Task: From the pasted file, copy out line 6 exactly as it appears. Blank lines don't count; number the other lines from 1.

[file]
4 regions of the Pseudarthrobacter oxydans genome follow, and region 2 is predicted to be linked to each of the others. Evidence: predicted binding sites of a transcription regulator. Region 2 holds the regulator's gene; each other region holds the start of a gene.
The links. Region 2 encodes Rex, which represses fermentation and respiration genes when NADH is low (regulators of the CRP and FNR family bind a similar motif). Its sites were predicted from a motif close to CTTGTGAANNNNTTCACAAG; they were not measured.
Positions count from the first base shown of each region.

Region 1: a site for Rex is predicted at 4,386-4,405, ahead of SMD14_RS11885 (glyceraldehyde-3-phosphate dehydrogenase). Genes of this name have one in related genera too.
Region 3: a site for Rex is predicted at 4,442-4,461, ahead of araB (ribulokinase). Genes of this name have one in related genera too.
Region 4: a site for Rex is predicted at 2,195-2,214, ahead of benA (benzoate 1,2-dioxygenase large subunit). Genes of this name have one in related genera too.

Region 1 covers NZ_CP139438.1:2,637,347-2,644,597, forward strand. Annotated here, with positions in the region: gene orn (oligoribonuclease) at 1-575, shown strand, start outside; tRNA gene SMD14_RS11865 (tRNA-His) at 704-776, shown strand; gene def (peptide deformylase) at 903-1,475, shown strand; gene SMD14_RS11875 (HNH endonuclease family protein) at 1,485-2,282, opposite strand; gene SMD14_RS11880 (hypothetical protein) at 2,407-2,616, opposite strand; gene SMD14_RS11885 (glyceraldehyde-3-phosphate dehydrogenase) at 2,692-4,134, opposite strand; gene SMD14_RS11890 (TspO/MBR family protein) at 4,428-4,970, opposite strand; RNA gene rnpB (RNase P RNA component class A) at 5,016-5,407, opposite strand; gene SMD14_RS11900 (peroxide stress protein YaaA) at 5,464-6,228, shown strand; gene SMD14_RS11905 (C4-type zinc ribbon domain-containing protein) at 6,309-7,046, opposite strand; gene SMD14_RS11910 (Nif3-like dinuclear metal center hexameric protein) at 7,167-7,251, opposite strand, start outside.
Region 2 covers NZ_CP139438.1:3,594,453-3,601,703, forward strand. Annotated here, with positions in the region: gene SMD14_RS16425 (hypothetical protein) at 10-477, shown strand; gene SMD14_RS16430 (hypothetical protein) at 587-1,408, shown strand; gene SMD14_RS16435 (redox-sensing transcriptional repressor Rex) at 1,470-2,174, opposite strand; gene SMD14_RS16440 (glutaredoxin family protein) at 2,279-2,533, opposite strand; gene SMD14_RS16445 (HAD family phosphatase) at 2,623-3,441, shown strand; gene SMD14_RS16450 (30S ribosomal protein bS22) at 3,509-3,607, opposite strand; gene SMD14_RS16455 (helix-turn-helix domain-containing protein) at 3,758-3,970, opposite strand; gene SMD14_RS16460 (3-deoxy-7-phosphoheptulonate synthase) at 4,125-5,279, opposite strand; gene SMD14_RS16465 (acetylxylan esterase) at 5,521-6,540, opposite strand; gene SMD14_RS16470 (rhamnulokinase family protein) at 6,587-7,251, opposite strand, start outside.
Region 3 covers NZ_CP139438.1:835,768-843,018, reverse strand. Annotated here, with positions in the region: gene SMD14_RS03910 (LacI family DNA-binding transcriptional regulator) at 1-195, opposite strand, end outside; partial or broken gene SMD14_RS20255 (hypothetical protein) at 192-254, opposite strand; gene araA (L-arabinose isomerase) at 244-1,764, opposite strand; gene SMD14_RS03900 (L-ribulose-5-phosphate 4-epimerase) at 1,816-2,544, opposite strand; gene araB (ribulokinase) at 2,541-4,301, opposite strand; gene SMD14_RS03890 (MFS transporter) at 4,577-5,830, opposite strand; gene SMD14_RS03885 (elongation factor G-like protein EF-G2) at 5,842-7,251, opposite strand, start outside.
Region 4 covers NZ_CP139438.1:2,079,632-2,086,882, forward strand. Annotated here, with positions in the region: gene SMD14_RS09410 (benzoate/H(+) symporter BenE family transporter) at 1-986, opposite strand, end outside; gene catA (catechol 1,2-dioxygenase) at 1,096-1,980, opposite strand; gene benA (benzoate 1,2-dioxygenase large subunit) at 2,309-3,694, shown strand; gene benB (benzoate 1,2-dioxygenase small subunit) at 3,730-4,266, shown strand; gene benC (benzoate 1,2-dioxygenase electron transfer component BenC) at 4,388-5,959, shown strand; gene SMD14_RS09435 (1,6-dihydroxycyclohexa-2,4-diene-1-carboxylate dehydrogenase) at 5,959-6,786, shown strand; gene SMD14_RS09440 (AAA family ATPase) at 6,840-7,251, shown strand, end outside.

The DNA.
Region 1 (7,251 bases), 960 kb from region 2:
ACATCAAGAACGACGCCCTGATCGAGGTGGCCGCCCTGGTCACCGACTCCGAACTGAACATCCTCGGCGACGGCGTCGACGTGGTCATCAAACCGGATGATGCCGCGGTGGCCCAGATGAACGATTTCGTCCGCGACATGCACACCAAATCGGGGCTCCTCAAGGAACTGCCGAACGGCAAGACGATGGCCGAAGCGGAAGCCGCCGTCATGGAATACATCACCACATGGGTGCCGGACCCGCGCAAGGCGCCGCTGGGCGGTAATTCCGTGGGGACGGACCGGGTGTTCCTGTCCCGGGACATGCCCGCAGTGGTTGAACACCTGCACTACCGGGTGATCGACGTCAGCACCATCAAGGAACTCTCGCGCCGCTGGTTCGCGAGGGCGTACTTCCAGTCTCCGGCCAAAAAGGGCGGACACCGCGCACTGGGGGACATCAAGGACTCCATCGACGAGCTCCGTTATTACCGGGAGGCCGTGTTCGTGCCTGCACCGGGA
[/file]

Region 4: a site for Rex is predicted at 2,195-2,214, ahead of benA (benzoate 1,2-dioxygenase large subunit). Genes of this name have one in related genera too.